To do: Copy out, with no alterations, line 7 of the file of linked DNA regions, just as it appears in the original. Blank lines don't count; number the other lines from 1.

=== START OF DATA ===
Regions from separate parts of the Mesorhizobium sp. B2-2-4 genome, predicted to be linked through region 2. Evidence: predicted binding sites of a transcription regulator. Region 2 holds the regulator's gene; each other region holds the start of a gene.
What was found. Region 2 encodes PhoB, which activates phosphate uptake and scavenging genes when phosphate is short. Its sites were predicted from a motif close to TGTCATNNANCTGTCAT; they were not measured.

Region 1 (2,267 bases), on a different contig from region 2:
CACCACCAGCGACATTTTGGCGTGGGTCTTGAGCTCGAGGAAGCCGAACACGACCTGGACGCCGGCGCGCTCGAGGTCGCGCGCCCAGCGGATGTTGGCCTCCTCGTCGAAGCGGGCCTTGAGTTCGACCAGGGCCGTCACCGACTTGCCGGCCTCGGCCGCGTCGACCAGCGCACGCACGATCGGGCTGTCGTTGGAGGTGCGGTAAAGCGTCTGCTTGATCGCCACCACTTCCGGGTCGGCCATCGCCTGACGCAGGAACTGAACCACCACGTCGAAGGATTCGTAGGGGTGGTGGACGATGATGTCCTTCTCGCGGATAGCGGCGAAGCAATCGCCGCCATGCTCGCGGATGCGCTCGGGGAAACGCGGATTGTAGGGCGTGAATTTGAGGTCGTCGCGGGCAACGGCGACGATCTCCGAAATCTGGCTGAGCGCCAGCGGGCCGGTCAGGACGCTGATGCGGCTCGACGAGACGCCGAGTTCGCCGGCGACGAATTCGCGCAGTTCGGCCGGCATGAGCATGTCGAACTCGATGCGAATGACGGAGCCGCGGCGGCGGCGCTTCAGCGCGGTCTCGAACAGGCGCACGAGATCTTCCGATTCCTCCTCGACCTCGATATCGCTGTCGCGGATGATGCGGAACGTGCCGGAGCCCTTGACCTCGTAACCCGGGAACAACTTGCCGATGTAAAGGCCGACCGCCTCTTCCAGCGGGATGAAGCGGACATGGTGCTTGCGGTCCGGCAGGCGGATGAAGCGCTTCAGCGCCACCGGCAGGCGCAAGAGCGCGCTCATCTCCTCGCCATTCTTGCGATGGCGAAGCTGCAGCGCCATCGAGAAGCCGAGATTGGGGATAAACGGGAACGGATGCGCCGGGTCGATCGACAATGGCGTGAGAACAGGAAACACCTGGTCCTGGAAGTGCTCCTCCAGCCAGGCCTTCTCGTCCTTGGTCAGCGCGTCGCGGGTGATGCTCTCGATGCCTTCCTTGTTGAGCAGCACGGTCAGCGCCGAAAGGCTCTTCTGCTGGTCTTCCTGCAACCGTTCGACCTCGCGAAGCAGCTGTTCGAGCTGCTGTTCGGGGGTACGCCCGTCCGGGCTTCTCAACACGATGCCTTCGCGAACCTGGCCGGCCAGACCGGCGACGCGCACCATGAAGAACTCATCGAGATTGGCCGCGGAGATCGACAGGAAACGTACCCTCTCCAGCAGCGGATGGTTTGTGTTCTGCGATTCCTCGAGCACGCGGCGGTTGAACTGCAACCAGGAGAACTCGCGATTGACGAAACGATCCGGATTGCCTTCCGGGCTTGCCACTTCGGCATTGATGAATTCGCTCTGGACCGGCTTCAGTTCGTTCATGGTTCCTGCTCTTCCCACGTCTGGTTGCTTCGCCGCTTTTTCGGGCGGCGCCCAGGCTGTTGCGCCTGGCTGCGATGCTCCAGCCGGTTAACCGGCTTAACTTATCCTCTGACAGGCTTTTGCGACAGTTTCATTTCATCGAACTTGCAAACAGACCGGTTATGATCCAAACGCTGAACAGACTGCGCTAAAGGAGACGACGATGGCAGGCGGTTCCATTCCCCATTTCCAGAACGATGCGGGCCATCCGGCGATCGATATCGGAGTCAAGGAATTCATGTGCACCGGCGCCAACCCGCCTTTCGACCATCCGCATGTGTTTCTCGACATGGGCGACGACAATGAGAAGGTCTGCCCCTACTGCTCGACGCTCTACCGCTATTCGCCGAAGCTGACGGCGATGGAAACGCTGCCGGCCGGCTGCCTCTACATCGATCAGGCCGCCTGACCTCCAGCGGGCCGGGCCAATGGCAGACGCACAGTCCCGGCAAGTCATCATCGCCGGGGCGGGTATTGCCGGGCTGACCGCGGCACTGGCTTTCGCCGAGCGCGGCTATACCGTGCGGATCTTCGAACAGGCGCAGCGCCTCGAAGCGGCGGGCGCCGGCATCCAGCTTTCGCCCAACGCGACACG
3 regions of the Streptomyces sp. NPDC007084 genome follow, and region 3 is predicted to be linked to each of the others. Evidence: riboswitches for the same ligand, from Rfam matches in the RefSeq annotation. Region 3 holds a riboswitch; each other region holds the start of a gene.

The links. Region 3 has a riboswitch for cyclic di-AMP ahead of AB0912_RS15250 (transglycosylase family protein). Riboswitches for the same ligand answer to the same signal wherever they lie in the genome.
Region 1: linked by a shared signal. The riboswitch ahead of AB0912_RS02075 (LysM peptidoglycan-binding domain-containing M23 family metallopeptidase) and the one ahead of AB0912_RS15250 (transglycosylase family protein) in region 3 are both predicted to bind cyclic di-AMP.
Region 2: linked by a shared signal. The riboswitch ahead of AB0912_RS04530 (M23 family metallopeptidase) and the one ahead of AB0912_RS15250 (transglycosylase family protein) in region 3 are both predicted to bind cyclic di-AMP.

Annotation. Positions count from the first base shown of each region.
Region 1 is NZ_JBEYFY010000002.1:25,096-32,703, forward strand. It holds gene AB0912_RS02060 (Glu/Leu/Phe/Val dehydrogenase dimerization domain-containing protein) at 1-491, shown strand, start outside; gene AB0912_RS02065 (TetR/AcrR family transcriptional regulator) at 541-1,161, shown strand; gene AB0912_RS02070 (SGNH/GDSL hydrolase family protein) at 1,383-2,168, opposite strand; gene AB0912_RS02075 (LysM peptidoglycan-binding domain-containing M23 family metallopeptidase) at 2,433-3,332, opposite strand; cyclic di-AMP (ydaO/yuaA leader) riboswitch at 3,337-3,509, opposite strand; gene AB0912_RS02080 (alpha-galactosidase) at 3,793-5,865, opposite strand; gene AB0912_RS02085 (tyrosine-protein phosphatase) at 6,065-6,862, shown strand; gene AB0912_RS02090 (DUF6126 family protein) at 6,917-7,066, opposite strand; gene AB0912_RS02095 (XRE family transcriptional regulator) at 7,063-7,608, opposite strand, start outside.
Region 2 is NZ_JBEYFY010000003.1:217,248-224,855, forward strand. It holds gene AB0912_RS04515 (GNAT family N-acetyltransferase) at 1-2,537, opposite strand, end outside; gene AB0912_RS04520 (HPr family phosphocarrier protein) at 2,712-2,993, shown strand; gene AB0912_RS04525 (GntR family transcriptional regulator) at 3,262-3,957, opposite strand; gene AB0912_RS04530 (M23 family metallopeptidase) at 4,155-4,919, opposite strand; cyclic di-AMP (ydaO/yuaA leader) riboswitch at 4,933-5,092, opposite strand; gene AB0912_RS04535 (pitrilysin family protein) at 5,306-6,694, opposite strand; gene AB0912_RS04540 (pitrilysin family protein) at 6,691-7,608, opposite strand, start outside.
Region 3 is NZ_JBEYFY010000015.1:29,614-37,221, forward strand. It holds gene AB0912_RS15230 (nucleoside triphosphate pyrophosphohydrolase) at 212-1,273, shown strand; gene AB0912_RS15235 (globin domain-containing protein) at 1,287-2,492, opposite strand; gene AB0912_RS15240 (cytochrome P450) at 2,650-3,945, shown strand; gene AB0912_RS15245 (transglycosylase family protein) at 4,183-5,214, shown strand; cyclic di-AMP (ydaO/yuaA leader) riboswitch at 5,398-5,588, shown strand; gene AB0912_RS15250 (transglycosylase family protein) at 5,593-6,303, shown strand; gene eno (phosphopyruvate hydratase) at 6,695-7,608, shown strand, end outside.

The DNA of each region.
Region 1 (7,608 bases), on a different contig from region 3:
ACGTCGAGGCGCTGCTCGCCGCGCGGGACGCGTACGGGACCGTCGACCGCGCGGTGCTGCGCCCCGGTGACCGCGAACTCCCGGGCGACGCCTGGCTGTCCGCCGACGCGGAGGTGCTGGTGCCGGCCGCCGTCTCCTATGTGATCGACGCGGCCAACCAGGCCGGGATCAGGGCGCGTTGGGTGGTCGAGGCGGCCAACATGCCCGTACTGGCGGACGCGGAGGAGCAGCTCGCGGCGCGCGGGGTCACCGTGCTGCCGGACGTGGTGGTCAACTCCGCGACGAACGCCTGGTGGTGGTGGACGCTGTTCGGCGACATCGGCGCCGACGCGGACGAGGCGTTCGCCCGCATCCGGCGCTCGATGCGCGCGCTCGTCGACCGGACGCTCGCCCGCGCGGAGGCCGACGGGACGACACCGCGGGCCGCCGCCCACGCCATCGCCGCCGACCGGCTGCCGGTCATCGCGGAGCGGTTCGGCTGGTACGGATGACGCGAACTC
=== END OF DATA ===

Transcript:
Region 1: linked by a shared signal. The riboswitch ahead of AB0912_RS02075 (LysM peptidoglycan-binding domain-containing M23 family metallopeptidase) and the one ahead of AB0912_RS15250 (transglycosylase family protein) in region 3 are both predicted to bind cyclic di-AMP.